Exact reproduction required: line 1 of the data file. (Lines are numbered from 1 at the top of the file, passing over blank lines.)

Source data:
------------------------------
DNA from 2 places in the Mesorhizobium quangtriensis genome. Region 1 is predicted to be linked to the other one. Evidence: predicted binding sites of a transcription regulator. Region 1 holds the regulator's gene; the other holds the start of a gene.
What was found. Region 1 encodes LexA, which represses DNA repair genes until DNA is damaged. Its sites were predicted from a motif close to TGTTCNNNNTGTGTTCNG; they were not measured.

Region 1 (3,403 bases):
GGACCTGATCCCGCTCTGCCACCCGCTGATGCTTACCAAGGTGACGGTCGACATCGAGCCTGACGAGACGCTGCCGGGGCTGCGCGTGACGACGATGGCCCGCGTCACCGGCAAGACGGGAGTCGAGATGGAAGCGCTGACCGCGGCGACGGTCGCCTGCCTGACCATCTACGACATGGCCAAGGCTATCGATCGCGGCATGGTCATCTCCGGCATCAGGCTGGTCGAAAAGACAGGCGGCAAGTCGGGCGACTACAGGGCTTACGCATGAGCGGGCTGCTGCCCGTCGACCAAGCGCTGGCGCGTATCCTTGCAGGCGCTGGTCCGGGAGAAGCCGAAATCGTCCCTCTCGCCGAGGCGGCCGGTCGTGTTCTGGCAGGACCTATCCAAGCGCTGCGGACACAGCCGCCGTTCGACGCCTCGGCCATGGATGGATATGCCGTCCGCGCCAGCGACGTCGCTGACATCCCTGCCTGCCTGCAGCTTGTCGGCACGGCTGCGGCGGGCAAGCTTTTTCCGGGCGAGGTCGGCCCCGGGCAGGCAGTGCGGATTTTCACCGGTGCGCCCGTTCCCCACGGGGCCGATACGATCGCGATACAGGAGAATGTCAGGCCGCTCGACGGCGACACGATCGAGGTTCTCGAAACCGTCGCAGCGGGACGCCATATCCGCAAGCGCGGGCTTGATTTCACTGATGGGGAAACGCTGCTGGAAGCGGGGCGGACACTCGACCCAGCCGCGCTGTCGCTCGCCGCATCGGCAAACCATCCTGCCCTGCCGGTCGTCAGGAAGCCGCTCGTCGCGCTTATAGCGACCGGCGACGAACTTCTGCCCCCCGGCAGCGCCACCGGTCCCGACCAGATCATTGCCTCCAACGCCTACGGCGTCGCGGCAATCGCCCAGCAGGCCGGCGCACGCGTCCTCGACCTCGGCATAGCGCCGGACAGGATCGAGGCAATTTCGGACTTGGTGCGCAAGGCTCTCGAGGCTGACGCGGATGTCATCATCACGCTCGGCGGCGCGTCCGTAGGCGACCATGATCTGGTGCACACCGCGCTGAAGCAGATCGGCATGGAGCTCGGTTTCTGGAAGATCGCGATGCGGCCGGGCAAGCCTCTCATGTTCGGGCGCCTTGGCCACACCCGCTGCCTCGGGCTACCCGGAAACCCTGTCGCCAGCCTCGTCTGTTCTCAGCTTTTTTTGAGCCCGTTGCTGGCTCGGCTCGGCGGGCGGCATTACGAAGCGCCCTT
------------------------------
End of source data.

DNA from 2 places in the Mesorhizobium quangtriensis genome. Region 1 is predicted to be linked to the other one. Evidence: predicted binding sites of a transcription regulator. Region 1 holds the regulator's gene; the other holds the start of a gene.